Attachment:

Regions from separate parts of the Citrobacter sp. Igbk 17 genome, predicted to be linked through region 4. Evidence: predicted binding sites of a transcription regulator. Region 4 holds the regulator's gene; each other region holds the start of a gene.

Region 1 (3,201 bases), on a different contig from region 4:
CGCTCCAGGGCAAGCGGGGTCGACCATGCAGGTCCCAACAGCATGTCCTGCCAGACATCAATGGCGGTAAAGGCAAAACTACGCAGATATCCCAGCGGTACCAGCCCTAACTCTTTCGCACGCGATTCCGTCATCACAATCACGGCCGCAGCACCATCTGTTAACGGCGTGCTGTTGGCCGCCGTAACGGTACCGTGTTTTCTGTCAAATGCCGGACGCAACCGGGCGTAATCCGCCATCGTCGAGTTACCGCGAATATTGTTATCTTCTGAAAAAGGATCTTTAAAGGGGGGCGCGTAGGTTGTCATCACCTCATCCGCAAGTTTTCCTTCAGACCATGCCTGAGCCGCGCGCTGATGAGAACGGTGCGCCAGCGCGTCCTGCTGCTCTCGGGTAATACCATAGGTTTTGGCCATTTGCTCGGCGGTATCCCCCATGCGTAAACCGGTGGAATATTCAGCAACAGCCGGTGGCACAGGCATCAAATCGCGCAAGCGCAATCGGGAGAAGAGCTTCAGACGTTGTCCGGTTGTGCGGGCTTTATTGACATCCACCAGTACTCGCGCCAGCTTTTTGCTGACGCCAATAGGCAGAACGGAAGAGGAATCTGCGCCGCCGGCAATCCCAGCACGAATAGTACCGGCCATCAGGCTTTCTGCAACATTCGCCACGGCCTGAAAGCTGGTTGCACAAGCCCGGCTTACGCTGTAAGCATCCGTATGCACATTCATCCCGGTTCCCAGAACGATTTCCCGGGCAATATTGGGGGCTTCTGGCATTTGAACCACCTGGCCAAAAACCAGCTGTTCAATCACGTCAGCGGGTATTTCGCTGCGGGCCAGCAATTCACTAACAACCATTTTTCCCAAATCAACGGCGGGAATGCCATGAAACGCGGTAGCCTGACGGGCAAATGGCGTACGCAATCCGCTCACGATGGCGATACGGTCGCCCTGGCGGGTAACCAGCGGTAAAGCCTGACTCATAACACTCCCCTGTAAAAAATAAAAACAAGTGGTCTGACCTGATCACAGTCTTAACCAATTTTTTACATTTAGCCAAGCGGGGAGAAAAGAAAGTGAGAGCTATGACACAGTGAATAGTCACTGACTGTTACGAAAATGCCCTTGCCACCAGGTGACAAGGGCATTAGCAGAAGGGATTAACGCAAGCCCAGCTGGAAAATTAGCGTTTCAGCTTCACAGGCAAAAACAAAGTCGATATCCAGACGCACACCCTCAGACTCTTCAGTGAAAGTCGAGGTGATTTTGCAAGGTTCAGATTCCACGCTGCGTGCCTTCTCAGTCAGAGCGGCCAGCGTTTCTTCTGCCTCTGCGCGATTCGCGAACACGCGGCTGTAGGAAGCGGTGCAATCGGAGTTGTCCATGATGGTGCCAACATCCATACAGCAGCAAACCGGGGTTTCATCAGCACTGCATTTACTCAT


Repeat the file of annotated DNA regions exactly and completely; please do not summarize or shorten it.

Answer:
Regions from separate parts of the Citrobacter sp. Igbk 17 genome, predicted to be linked through region 4. Evidence: predicted binding sites of a transcription regulator. Region 4 holds the regulator's gene; each other region holds the start of a gene.

Region 1 (3,201 bases), on a different contig from region 4:
CGCTCCAGGGCAAGCGGGGTCGACCATGCAGGTCCCAACAGCATGTCCTGCCAGACATCAATGGCGGTAAAGGCAAAACTACGCAGATATCCCAGCGGTACCAGCCCTAACTCTTTCGCACGCGATTCCGTCATCACAATCACGGCCGCAGCACCATCTGTTAACGGCGTGCTGTTGGCCGCCGTAACGGTACCGTGTTTTCTGTCAAATGCCGGACGCAACCGGGCGTAATCCGCCATCGTCGAGTTACCGCGAATATTGTTATCTTCTGAAAAAGGATCTTTAAAGGGGGGCGCGTAGGTTGTCATCACCTCATCCGCAAGTTTTCCTTCAGACCATGCCTGAGCCGCGCGCTGATGAGAACGGTGCGCCAGCGCGTCCTGCTGCTCTCGGGTAATACCATAGGTTTTGGCCATTTGCTCGGCGGTATCCCCCATGCGTAAACCGGTGGAATATTCAGCAACAGCCGGTGGCACAGGCATCAAATCGCGCAAGCGCAATCGGGAGAAGAGCTTCAGACGTTGTCCGGTTGTGCGGGCTTTATTGACATCCACCAGTACTCGCGCCAGCTTTTTGCTGACGCCAATAGGCAGAACGGAAGAGGAATCTGCGCCGCCGGCAATCCCAGCACGAATAGTACCGGCCATCAGGCTTTCTGCAACATTCGCCACGGCCTGAAAGCTGGTTGCACAAGCCCGGCTTACGCTGTAAGCATCCGTATGCACATTCATCCCGGTTCCCAGAACGATTTCCCGGGCAATATTGGGGGCTTCTGGCATTTGAACCACCTGGCCAAAAACCAGCTGTTCAATCACGTCAGCGGGTATTTCGCTGCGGGCCAGCAATTCACTAACAACCATTTTTCCCAAATCAACGGCGGGAATGCCATGAAACGCGGTAGCCTGACGGGCAAATGGCGTACGCAATCCGCTCACGATGGCGATACGGTCGCCCTGGCGGGTAACCAGCGGTAAAGCCTGACTCATAACACTCCCCTGTAAAAAATAAAAACAAGTGGTCTGACCTGATCACAGTCTTAACCAATTTTTTACATTTAGCCAAGCGGGGAGAAAAGAAAGTGAGAGCTATGACACAGTGAATAGTCACTGACTGTTACGAAAATGCCCTTGCCACCAGGTGACAAGGGCATTAGCAGAAGGGATTAACGCAAGCCCAGCTGGAAAATTAGCGTTTCAGCTTCACAGGCAAAAACAAAGTCGATATCCAGACGCACACCCTCAGACTCTTCAGTGAAAGTCGAGGTGATTTTGCAAGGTTCAGATTCCACGCTGCGTGCCTTCTCAGTCAGAGCGGCCAGCGTTTCTTCTGCCTCTGCGCGATTCGCGAACACGCGGCTGTAGGAAGCGGTGCAATCGGAGTTGTCCATGATGGTGCCAACATCCATACAGCAGCAAACCGGGGTTTCATCAGCACTGCATTTACTCAT